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Beeswax  is a natural wax produced by honey bees. It is formed into scales by eight wax-producing glands in the abdominal segments of worker bees, who discard it in or at the hive. The hive workers collect and use it to form cells for honey-storage and larval and pupal protection within the beehive.  Beeswax has long-standing applications in human food and flavoring. For example, it is used as a glazing agent, a sweetener, or as a light/heat source.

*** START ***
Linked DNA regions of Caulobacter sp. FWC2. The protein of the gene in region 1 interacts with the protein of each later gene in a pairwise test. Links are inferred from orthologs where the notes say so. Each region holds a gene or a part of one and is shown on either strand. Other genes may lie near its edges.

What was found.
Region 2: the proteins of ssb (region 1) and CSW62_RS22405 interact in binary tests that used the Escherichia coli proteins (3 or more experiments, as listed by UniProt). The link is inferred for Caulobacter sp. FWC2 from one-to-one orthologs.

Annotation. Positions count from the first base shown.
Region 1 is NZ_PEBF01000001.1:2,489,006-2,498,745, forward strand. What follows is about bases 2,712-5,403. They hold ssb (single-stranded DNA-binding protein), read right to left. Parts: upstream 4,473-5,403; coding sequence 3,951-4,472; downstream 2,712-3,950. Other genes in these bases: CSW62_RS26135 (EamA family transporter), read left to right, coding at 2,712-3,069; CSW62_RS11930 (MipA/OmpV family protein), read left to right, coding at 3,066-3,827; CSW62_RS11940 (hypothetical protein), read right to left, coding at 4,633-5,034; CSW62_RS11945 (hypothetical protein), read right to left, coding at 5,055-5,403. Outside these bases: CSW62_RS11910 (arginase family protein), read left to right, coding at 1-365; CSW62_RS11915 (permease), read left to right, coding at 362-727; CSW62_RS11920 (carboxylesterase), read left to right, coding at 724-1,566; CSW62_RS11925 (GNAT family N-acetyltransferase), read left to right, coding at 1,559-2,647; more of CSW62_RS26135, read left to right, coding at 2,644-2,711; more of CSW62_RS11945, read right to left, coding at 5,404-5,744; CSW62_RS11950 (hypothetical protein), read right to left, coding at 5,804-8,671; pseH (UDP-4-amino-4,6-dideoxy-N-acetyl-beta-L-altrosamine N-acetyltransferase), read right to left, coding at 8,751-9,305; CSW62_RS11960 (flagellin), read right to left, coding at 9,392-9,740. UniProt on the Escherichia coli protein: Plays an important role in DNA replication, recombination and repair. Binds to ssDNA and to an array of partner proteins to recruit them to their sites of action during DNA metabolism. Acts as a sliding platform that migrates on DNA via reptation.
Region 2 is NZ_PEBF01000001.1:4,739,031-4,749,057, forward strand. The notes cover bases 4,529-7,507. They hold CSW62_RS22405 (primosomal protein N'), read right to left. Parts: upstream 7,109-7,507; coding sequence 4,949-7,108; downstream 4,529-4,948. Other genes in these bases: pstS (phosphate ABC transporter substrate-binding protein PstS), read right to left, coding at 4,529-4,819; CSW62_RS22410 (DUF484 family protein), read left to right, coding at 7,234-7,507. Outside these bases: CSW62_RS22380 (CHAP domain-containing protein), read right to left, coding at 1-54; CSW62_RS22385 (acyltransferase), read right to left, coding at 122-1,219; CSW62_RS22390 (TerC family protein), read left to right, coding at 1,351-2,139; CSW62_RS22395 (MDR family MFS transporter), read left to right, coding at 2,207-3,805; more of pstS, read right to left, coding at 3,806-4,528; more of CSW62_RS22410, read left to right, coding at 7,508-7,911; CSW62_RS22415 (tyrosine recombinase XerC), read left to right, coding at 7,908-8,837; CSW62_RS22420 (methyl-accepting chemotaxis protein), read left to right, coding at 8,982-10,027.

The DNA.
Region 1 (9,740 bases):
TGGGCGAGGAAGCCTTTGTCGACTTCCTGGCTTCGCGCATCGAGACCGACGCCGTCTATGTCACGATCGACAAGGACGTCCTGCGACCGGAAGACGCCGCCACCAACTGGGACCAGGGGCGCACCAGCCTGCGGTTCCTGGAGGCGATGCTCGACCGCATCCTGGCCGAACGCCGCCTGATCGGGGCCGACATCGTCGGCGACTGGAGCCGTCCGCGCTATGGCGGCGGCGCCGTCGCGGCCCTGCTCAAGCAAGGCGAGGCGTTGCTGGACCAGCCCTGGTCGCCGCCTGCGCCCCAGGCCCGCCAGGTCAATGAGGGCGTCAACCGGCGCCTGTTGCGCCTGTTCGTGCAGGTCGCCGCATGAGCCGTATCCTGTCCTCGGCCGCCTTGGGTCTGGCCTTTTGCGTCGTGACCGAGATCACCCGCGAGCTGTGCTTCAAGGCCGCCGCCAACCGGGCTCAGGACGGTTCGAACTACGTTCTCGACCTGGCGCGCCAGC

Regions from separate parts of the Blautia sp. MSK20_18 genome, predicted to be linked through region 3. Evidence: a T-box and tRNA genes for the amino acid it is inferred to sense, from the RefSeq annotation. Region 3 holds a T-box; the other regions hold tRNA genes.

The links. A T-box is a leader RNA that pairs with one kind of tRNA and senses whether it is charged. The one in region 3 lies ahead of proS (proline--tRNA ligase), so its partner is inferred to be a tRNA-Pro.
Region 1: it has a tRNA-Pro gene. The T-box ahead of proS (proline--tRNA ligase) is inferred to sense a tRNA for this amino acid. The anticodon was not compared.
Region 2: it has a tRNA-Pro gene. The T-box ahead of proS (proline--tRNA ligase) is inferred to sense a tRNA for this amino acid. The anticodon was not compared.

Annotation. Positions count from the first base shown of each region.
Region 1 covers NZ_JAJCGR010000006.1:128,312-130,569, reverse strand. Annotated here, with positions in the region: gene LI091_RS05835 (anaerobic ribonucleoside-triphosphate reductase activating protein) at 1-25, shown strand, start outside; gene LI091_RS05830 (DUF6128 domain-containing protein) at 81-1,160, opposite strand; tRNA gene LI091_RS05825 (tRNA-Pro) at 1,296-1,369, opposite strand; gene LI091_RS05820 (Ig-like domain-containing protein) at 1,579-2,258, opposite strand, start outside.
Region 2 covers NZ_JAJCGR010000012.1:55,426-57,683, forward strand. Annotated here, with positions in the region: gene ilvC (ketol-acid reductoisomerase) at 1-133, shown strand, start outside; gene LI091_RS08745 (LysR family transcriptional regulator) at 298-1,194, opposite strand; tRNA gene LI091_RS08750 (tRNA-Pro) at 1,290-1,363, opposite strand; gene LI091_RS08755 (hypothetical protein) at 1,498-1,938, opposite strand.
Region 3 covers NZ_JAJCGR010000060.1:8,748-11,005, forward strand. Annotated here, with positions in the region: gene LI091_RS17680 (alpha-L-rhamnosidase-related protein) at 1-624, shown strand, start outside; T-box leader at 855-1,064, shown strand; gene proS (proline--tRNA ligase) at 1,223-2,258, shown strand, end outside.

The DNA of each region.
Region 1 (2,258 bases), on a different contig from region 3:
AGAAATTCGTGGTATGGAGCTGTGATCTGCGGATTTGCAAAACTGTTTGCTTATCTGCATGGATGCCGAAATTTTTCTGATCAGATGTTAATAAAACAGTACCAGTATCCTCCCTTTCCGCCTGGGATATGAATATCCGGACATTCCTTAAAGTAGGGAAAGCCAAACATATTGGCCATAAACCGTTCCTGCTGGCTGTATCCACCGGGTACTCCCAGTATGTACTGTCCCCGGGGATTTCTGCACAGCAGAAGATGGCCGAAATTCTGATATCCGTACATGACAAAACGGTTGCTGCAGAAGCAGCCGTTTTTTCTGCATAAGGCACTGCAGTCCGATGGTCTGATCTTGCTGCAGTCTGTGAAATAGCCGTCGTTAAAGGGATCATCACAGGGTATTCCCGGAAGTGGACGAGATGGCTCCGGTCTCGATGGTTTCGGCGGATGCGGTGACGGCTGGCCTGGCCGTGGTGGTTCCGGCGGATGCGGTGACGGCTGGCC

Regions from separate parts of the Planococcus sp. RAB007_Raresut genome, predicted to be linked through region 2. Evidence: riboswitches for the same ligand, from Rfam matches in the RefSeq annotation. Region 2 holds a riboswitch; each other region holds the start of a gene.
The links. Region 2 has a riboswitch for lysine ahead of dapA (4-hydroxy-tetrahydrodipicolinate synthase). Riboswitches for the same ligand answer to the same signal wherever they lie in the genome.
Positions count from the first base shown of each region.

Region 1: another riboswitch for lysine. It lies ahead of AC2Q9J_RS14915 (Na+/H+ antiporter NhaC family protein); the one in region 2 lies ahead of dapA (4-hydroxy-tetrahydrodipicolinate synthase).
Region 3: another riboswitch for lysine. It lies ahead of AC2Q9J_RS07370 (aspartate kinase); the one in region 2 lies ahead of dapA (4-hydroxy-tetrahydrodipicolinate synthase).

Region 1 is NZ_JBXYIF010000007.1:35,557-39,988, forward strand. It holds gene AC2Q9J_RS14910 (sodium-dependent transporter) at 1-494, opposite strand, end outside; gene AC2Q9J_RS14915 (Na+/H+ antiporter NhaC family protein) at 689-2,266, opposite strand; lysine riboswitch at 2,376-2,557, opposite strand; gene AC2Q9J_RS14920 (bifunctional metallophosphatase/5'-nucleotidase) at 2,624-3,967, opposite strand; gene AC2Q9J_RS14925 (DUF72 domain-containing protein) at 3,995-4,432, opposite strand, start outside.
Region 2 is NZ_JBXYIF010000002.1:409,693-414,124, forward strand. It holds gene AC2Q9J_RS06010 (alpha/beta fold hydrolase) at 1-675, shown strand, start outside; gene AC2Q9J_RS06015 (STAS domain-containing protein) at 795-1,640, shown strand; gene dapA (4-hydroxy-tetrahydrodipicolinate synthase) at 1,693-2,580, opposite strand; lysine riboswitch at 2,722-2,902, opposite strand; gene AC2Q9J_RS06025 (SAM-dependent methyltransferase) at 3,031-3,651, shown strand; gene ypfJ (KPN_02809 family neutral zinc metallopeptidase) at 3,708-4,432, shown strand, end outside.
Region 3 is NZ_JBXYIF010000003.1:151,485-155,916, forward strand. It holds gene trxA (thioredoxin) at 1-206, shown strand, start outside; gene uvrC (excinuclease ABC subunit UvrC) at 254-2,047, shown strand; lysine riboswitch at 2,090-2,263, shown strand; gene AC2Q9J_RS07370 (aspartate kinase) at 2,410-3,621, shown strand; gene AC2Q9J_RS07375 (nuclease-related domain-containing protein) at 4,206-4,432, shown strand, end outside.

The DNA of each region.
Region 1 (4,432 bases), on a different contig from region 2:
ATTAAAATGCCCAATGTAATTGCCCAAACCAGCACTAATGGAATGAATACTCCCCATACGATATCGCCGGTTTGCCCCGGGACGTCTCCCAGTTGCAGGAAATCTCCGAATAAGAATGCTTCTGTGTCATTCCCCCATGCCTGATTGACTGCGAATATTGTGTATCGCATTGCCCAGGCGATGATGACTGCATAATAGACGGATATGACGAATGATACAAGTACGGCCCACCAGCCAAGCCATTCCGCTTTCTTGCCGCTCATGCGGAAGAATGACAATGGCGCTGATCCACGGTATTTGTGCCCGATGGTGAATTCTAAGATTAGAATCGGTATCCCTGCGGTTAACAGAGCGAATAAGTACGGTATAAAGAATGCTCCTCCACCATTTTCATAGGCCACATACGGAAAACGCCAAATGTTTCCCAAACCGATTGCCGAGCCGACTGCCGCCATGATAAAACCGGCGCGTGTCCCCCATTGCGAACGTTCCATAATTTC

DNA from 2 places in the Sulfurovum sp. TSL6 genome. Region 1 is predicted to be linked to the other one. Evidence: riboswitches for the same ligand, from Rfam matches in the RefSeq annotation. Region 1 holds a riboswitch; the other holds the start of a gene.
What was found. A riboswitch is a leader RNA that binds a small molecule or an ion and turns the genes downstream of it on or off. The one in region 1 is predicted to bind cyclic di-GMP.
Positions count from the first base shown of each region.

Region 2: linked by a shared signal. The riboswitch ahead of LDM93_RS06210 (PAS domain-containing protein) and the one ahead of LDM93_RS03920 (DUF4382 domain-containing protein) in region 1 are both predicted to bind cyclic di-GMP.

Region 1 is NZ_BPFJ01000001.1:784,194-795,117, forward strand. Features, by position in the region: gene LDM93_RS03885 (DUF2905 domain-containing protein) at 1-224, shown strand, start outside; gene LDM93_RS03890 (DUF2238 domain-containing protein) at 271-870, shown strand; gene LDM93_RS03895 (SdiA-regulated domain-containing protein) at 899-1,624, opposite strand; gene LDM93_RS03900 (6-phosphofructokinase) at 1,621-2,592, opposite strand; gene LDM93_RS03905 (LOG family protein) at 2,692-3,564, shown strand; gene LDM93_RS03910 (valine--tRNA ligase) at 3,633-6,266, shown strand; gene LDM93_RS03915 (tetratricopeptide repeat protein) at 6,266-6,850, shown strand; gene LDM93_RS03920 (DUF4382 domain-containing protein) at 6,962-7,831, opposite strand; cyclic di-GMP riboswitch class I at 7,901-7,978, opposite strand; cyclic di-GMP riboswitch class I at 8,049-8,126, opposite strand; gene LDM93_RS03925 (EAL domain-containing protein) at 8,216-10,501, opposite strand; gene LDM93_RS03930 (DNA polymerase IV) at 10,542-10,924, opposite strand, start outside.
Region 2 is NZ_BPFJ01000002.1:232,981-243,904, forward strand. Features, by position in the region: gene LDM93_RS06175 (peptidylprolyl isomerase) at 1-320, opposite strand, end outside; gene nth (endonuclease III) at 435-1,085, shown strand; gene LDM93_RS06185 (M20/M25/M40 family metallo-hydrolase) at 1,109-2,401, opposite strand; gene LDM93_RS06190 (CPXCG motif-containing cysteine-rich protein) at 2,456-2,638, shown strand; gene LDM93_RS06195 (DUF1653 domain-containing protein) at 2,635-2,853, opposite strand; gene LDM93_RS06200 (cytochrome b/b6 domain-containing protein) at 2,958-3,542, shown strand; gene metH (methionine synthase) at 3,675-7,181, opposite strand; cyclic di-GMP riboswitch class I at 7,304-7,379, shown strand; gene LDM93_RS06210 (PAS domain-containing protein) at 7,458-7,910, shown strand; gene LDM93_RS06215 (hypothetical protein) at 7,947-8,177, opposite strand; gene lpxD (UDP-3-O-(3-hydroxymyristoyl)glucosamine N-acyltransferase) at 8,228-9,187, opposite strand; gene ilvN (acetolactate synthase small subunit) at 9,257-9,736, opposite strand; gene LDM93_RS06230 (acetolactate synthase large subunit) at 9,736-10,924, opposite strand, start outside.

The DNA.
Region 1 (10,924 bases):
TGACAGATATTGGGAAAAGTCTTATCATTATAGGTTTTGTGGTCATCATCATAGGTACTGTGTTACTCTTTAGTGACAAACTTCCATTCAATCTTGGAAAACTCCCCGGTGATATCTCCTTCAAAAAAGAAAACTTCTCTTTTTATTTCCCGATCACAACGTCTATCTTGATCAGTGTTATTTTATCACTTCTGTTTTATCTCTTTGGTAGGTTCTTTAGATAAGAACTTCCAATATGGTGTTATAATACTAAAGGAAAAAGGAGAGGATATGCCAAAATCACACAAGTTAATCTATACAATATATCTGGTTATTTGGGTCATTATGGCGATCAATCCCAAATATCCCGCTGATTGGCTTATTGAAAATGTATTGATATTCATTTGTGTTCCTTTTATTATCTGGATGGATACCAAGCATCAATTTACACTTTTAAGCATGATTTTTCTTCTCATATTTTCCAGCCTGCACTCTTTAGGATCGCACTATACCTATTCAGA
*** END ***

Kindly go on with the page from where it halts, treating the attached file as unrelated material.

For thousands of years, beeswax has had a wide variety of applications; it has been found in the tombs of Egypt, in wrecked Viking ships, and in Roman ruins. Beeswax never goes bad and can be heated and reused.


Purified and bleached beeswax is used in the production of food, cosmetics, and pharmaceuticals.